Every Buddhist seeks to achieve transcendental enlightenment through the eightfold path, which consists of Right Understanding, Right Thought, Right Speech, Right Action, Right Livelihood, Right Effort, Right Awareness, and Right Meditation. Buddha taught: “Him I call indeed a Brahman who does no evil through body, speech, or mind, and is restrained in these three respects.” But can these principles help not only individuals, but nations?
There are uncivilized nations like Persia, Japan, China, Korea, and Punjab that have valuable resources, technology, or potentially constructive relationships with powerful Western powers. Some nations, such as Punjab, have event chains that will let them become powerful and more technologically advanced nations by assuming the throne of an ancient power (i.e. Mughalistan). Others, such as Persia and Japan, have the opportunity to acquire dozens of Western Techs and civilize. Still others, such as China, have the vast manpower and resources that can make it fairly easy to become civilized.
Then there is Tibet. In 1836, Tibet was one of the most backwards countries on the planet. Tibet had no resources to attract Western imperialists and merchants with their technology. Tibet's prestige, military, and industrial power are all zero. While uncivilized nations like Punjab start with at least two techs in each area, Tibet has no technology at all. While advanced uncivilized nations can build cavalry, Tibet's military potential is limited only to irregular infantry. No valuable resources are produced in the nation; only cattle. Tibet has no positive relations and no alliances with any neighbor.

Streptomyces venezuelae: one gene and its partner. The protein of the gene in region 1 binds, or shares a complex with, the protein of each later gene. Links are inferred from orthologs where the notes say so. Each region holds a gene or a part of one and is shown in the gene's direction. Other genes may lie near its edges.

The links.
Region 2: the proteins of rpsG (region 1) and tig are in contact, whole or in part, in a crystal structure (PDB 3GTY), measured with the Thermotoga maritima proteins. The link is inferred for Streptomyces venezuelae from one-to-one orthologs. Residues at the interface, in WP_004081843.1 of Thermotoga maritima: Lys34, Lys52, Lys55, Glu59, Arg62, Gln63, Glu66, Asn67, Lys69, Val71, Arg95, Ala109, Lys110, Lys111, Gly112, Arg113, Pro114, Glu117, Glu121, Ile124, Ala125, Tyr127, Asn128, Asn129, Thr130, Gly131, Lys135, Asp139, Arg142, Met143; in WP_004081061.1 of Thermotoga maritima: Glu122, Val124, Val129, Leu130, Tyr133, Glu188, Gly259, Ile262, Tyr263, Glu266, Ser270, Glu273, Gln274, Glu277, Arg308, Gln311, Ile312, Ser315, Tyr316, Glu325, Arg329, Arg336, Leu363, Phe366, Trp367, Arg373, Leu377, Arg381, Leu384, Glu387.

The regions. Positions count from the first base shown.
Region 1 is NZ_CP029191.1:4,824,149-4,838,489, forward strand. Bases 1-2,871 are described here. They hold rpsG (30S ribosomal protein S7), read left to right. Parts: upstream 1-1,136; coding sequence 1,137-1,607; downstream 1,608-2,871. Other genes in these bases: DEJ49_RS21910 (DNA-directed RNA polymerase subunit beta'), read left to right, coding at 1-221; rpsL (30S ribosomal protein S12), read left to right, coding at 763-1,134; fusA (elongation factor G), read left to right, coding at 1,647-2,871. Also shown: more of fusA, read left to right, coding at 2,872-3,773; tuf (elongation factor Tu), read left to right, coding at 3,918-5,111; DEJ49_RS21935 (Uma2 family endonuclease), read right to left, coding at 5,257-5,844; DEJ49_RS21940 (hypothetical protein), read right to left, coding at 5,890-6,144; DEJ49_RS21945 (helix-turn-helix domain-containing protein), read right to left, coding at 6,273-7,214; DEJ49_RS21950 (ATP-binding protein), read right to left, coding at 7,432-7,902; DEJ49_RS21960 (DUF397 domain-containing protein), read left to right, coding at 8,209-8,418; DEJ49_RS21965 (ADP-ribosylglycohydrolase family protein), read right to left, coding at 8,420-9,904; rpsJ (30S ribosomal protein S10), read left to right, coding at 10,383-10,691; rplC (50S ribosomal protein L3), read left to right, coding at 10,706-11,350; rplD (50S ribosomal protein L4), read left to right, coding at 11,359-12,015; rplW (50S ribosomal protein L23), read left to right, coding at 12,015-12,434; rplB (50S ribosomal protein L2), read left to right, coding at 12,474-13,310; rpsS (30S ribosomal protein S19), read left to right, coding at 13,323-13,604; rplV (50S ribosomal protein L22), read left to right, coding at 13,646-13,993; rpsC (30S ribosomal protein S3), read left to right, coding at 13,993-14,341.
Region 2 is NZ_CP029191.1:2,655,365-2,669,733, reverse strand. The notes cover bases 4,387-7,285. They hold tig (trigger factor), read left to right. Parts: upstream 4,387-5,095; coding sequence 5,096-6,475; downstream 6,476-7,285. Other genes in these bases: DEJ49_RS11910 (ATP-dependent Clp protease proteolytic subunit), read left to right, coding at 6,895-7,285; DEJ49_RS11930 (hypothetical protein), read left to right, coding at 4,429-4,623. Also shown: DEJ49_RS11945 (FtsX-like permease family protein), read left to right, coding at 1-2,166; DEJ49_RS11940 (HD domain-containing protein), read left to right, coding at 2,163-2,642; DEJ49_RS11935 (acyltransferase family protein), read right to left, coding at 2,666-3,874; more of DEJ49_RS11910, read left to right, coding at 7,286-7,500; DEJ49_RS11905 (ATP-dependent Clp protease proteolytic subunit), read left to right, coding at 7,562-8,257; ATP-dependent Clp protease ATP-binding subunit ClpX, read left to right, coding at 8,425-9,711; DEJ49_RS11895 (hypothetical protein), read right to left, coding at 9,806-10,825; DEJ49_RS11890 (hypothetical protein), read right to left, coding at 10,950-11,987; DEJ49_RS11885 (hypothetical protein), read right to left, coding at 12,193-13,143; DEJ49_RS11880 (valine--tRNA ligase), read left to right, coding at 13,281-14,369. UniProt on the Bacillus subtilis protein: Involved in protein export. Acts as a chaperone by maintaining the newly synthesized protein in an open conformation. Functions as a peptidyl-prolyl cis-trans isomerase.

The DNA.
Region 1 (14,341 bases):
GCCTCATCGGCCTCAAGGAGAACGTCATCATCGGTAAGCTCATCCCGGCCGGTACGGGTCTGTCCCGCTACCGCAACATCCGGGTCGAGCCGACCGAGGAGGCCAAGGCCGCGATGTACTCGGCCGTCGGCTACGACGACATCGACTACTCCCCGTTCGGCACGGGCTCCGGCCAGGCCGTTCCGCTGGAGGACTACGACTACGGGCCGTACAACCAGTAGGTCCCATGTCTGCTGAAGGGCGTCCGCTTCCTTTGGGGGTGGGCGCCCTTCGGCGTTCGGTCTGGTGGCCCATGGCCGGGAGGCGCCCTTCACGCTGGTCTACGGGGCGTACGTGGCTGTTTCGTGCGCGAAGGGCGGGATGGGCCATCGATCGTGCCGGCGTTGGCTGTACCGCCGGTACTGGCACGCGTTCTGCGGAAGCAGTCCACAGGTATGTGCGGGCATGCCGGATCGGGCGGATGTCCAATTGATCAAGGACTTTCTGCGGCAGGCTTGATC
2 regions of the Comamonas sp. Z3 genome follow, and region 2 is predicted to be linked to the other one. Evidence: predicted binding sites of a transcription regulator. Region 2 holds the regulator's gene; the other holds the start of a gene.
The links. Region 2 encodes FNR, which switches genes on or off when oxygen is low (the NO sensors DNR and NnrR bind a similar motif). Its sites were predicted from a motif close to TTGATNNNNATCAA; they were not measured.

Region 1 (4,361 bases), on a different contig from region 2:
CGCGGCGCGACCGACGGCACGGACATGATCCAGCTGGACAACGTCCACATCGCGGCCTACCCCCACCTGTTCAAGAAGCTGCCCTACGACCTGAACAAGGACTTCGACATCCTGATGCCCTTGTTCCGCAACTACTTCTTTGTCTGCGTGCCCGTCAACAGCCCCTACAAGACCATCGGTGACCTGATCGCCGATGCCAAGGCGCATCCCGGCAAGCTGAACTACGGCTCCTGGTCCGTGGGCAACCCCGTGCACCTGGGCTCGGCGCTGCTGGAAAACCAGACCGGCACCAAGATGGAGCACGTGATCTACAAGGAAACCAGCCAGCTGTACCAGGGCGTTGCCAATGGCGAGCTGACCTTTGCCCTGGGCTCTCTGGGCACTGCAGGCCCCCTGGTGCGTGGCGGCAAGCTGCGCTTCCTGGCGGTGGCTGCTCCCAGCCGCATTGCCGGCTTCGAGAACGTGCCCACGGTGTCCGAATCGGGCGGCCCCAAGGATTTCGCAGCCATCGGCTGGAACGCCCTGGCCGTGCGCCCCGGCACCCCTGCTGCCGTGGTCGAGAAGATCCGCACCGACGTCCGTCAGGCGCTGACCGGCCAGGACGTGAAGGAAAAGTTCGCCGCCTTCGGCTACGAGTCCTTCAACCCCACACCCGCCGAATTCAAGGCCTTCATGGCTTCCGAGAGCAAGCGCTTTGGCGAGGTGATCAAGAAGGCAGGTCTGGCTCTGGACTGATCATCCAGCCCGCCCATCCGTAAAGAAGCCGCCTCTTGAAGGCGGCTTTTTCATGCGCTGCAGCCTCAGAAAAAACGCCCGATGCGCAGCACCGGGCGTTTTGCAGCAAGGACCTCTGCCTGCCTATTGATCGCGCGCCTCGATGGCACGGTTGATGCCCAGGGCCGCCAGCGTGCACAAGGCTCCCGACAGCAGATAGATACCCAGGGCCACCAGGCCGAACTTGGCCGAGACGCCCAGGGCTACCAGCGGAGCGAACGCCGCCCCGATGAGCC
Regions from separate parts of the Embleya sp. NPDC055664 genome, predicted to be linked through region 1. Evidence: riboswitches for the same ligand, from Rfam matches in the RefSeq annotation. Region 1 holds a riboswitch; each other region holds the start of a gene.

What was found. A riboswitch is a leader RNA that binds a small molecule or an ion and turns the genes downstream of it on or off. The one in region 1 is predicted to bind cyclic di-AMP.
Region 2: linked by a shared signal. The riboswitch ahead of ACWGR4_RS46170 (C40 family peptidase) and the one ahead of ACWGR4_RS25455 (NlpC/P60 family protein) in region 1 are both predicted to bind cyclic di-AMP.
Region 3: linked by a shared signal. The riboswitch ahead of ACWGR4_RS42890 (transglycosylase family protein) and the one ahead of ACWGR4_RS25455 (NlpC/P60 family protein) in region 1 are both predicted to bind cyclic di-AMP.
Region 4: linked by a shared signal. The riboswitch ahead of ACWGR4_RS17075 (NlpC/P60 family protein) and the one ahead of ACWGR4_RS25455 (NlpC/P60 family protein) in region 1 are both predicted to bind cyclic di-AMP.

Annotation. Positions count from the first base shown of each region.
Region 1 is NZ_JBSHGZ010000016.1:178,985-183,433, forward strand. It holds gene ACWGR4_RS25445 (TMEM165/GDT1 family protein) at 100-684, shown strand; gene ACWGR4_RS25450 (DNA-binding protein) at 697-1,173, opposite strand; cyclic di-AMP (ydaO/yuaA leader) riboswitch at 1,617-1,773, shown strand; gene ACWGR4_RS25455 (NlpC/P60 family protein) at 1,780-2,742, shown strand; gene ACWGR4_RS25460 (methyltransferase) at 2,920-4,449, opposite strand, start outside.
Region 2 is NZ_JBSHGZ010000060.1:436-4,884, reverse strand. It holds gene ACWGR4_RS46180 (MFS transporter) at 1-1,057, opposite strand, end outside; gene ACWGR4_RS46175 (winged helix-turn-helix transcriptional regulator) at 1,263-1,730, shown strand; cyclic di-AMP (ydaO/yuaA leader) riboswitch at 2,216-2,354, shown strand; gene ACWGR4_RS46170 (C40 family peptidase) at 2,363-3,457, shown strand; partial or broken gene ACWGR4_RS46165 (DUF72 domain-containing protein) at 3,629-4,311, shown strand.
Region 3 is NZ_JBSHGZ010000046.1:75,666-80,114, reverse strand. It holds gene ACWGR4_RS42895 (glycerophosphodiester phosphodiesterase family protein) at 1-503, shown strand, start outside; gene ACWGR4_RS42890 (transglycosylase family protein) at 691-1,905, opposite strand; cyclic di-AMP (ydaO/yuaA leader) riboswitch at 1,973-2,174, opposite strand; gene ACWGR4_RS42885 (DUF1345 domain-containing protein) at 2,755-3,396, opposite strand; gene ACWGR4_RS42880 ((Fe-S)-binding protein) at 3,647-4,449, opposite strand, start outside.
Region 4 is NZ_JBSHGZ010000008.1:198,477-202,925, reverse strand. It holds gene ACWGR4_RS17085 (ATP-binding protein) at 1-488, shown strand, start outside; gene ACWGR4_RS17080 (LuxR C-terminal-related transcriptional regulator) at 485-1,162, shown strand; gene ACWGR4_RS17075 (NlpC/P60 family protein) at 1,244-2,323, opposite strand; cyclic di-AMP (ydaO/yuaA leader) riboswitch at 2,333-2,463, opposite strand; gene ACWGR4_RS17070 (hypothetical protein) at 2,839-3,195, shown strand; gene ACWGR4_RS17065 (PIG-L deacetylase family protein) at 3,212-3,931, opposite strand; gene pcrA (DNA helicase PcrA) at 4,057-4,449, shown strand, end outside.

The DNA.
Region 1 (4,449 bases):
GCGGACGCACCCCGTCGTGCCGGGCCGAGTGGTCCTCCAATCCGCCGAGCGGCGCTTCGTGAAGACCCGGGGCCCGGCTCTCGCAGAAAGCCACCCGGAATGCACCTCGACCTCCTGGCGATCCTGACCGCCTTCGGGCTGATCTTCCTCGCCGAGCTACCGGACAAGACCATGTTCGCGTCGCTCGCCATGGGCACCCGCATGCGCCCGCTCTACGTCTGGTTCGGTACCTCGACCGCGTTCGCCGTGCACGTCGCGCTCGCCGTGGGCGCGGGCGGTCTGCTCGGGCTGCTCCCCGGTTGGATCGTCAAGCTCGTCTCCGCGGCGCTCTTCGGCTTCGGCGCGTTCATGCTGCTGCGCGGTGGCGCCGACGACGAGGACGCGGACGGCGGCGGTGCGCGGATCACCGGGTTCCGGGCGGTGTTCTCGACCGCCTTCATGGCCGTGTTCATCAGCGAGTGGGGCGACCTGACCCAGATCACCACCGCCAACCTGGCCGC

It seemed that the future, which seemed to hold such bright prospects even for many of Tibet's uncivilized neighbors, held no promise for Tibet except to remain isolated and forgotten on the roof of the world, a relic of antiquity bypassed by the development and progress that was rapidly changing the face of the outside world.
This is the tale of how Tibet went from a backwards and uncivilized nation to the dominant superpower, whose imperial borders encompassed 90% of the world's population. You will read here of how Tibetans went from tending Yaks to building automobiles, how Tibet went from a remote and impoverished nation to the hub of world commerce, and how the Tibetan army defeated technologically superior foes and marched as liberators through the streets of Berlin, London, Washington, Paris, Moscow, Vienna, and Beijing.
It all started one day when a young yak herder made a startling discovery.
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